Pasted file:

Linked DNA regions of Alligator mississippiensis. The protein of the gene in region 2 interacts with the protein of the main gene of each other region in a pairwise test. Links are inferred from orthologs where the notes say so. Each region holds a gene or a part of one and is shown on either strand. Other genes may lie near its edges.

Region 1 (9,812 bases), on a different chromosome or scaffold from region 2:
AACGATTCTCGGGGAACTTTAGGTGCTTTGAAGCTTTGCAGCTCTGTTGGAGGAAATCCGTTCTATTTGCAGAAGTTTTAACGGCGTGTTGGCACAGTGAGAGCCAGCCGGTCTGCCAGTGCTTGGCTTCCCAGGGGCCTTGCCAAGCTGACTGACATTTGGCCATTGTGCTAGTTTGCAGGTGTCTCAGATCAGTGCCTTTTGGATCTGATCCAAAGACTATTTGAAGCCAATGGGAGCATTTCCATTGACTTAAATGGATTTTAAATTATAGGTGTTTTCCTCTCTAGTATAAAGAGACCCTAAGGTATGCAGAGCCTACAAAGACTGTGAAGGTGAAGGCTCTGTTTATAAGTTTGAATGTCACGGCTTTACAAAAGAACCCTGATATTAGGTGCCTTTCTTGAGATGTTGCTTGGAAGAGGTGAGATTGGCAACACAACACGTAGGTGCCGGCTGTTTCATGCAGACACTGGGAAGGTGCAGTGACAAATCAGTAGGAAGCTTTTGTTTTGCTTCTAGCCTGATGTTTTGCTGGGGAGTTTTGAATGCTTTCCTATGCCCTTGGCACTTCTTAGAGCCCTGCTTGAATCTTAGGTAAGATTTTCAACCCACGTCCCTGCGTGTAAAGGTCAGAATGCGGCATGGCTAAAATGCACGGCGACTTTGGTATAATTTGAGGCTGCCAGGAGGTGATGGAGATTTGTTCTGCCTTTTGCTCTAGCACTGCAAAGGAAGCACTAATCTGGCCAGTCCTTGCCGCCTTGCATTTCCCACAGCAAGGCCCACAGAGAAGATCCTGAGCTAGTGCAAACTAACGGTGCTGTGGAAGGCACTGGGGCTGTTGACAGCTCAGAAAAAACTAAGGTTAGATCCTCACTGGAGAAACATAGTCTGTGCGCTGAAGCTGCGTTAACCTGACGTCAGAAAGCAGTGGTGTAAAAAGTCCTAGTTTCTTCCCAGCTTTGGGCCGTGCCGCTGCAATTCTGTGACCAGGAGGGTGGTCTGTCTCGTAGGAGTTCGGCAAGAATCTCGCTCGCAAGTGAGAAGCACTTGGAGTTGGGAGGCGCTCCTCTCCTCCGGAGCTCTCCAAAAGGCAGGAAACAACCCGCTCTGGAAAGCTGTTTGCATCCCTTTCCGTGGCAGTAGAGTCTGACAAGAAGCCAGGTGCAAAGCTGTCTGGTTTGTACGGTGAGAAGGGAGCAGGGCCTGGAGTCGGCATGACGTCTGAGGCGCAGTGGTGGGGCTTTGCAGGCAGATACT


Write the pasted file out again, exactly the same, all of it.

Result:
Linked DNA regions of Alligator mississippiensis. The protein of the gene in region 2 interacts with the protein of the main gene of each other region in a pairwise test. Links are inferred from orthologs where the notes say so. Each region holds a gene or a part of one and is shown on either strand. Other genes may lie near its edges.

Region 1 (9,812 bases), on a different chromosome or scaffold from region 2:
AACGATTCTCGGGGAACTTTAGGTGCTTTGAAGCTTTGCAGCTCTGTTGGAGGAAATCCGTTCTATTTGCAGAAGTTTTAACGGCGTGTTGGCACAGTGAGAGCCAGCCGGTCTGCCAGTGCTTGGCTTCCCAGGGGCCTTGCCAAGCTGACTGACATTTGGCCATTGTGCTAGTTTGCAGGTGTCTCAGATCAGTGCCTTTTGGATCTGATCCAAAGACTATTTGAAGCCAATGGGAGCATTTCCATTGACTTAAATGGATTTTAAATTATAGGTGTTTTCCTCTCTAGTATAAAGAGACCCTAAGGTATGCAGAGCCTACAAAGACTGTGAAGGTGAAGGCTCTGTTTATAAGTTTGAATGTCACGGCTTTACAAAAGAACCCTGATATTAGGTGCCTTTCTTGAGATGTTGCTTGGAAGAGGTGAGATTGGCAACACAACACGTAGGTGCCGGCTGTTTCATGCAGACACTGGGAAGGTGCAGTGACAAATCAGTAGGAAGCTTTTGTTTTGCTTCTAGCCTGATGTTTTGCTGGGGAGTTTTGAATGCTTTCCTATGCCCTTGGCACTTCTTAGAGCCCTGCTTGAATCTTAGGTAAGATTTTCAACCCACGTCCCTGCGTGTAAAGGTCAGAATGCGGCATGGCTAAAATGCACGGCGACTTTGGTATAATTTGAGGCTGCCAGGAGGTGATGGAGATTTGTTCTGCCTTTTGCTCTAGCACTGCAAAGGAAGCACTAATCTGGCCAGTCCTTGCCGCCTTGCATTTCCCACAGCAAGGCCCACAGAGAAGATCCTGAGCTAGTGCAAACTAACGGTGCTGTGGAAGGCACTGGGGCTGTTGACAGCTCAGAAAAAACTAAGGTTAGATCCTCACTGGAGAAACATAGTCTGTGCGCTGAAGCTGCGTTAACCTGACGTCAGAAAGCAGTGGTGTAAAAAGTCCTAGTTTCTTCCCAGCTTTGGGCCGTGCCGCTGCAATTCTGTGACCAGGAGGGTGGTCTGTCTCGTAGGAGTTCGGCAAGAATCTCGCTCGCAAGTGAGAAGCACTTGGAGTTGGGAGGCGCTCCTCTCCTCCGGAGCTCTCCAAAAGGCAGGAAACAACCCGCTCTGGAAAGCTGTTTGCATCCCTTTCCGTGGCAGTAGAGTCTGACAAGAAGCCAGGTGCAAAGCTGTCTGGTTTGTACGGTGAGAAGGGAGCAGGGCCTGGAGTCGGCATGACGTCTGAGGCGCAGTGGTGGGGCTTTGCAGGCAGATACT